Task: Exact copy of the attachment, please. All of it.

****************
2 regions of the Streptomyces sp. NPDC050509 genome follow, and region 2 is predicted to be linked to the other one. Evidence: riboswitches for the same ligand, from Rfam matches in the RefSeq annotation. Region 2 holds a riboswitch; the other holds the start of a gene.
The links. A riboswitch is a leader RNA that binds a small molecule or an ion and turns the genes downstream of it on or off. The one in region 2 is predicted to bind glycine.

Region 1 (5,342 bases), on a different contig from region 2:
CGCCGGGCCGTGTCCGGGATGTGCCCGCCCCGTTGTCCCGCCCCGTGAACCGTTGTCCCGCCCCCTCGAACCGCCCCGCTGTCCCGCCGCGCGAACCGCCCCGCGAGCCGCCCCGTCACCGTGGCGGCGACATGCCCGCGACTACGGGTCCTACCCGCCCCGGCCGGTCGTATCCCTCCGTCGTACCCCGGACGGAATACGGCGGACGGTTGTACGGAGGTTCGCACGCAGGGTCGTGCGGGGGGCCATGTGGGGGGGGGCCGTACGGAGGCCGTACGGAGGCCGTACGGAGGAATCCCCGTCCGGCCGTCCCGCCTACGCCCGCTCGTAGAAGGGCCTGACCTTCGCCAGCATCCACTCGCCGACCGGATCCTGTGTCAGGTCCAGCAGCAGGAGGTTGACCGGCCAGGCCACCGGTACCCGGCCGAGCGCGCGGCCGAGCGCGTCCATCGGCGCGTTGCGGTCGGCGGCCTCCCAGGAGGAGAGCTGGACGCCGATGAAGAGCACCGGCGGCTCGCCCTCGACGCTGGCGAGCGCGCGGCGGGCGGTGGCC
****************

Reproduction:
2 regions of the Streptomyces sp. NPDC050509 genome follow, and region 2 is predicted to be linked to the other one. Evidence: riboswitches for the same ligand, from Rfam matches in the RefSeq annotation. Region 2 holds a riboswitch; the other holds the start of a gene.
The links. A riboswitch is a leader RNA that binds a small molecule or an ion and turns the genes downstream of it on or off. The one in region 2 is predicted to bind glycine.

Region 1 (5,342 bases), on a different contig from region 2:
CGCCGGGCCGTGTCCGGGATGTGCCCGCCCCGTTGTCCCGCCCCGTGAACCGTTGTCCCGCCCCCTCGAACCGCCCCGCTGTCCCGCCGCGCGAACCGCCCCGCGAGCCGCCCCGTCACCGTGGCGGCGACATGCCCGCGACTACGGGTCCTACCCGCCCCGGCCGGTCGTATCCCTCCGTCGTACCCCGGACGGAATACGGCGGACGGTTGTACGGAGGTTCGCACGCAGGGTCGTGCGGGGGGCCATGTGGGGGGGGGCCGTACGGAGGCCGTACGGAGGCCGTACGGAGGAATCCCCGTCCGGCCGTCCCGCCTACGCCCGCTCGTAGAAGGGCCTGACCTTCGCCAGCATCCACTCGCCGACCGGATCCTGTGTCAGGTCCAGCAGCAGGAGGTTGACCGGCCAGGCCACCGGTACCCGGCCGAGCGCGCGGCCGAGCGCGTCCATCGGCGCGTTGCGGTCGGCGGCCTCCCAGGAGGAGAGCTGGACGCCGATGAAGAGCACCGGCGGCTCGCCCTCGACGCTGGCGAGCGCGCGGCGGGCGGTGGCC